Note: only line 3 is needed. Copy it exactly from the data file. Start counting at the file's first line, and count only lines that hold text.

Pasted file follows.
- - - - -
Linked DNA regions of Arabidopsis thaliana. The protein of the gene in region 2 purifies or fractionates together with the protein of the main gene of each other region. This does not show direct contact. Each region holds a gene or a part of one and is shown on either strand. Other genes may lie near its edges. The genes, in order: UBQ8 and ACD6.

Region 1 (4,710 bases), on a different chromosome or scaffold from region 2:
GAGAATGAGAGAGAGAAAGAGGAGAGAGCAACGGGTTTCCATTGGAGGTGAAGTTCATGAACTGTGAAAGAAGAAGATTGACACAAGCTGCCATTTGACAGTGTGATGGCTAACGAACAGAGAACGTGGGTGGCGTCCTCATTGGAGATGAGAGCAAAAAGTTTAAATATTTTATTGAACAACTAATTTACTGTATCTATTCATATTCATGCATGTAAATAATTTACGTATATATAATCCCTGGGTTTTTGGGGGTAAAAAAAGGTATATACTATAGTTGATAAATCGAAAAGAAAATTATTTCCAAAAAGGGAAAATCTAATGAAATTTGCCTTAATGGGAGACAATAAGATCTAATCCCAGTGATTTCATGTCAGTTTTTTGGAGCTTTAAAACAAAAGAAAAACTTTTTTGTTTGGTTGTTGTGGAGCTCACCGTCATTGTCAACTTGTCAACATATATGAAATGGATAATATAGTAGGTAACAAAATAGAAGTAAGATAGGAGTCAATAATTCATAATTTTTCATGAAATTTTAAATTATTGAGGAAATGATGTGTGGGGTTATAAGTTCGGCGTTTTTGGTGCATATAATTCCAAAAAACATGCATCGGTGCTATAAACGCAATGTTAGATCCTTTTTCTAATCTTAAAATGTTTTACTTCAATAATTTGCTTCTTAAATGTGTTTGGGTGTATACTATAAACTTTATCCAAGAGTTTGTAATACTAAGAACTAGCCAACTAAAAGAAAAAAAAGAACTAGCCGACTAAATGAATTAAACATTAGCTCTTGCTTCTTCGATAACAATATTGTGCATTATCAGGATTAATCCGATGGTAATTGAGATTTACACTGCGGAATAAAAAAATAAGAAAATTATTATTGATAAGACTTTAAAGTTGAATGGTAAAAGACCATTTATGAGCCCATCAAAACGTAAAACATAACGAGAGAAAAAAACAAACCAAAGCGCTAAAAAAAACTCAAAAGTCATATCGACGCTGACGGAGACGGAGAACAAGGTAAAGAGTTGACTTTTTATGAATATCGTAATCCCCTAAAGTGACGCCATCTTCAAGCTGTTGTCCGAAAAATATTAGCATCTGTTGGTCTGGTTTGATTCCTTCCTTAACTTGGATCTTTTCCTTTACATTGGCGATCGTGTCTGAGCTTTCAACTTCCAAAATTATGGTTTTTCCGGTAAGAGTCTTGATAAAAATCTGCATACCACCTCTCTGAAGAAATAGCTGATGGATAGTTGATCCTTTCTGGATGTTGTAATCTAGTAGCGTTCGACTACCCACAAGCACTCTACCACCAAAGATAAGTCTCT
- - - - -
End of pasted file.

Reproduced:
GAGAATGAGAGAGAGAAAGAGGAGAGAGCAACGGGTTTCCATTGGAGGTGAAGTTCATGAACTGTGAAAGAAGAAGATTGACACAAGCTGCCATTTGACAGTGTGATGGCTAACGAACAGAGAACGTGGGTGGCGTCCTCATTGGAGATGAGAGCAAAAAGTTTAAATATTTTATTGAACAACTAATTTACTGTATCTATTCATATTCATGCATGTAAATAATTTACGTATATATAATCCCTGGGTTTTTGGGGGTAAAAAAAGGTATATACTATAGTTGATAAATCGAAAAGAAAATTATTTCCAAAAAGGGAAAATCTAATGAAATTTGCCTTAATGGGAGACAATAAGATCTAATCCCAGTGATTTCATGTCAGTTTTTTGGAGCTTTAAAACAAAAGAAAAACTTTTTTGTTTGGTTGTTGTGGAGCTCACCGTCATTGTCAACTTGTCAACATATATGAAATGGATAATATAGTAGGTAACAAAATAGAAGTAAGATAGGAGTCAATAATTCATAATTTTTCATGAAATTTTAAATTATTGAGGAAATGATGTGTGGGGTTATAAGTTCGGCGTTTTTGGTGCATATAATTCCAAAAAACATGCATCGGTGCTATAAACGCAATGTTAGATCCTTTTTCTAATCTTAAAATGTTTTACTTCAATAATTTGCTTCTTAAATGTGTTTGGGTGTATACTATAAACTTTATCCAAGAGTTTGTAATACTAAGAACTAGCCAACTAAAAGAAAAAAAAGAACTAGCCGACTAAATGAATTAAACATTAGCTCTTGCTTCTTCGATAACAATATTGTGCATTATCAGGATTAATCCGATGGTAATTGAGATTTACACTGCGGAATAAAAAAATAAGAAAATTATTATTGATAAGACTTTAAAGTTGAATGGTAAAAGACCATTTATGAGCCCATCAAAACGTAAAACATAACGAGAGAAAAAAACAAACCAAAGCGCTAAAAAAAACTCAAAAGTCATATCGACGCTGACGGAGACGGAGAACAAGGTAAAGAGTTGACTTTTTATGAATATCGTAATCCCCTAAAGTGACGCCATCTTCAAGCTGTTGTCCGAAAAATATTAGCATCTGTTGGTCTGGTTTGATTCCTTCCTTAACTTGGATCTTTTCCTTTACATTGGCGATCGTGTCTGAGCTTTCAACTTCCAAAATTATGGTTTTTCCGGTAAGAGTCTTGATAAAAATCTGCATACCACCTCTCTGAAGAAATAGCTGATGGATAGTTGATCCTTTCTGGATGTTGTAATCTAGTAGCGTTCGACTACCCACAAGCACTCTACCACCAAAGATAAGTCTCT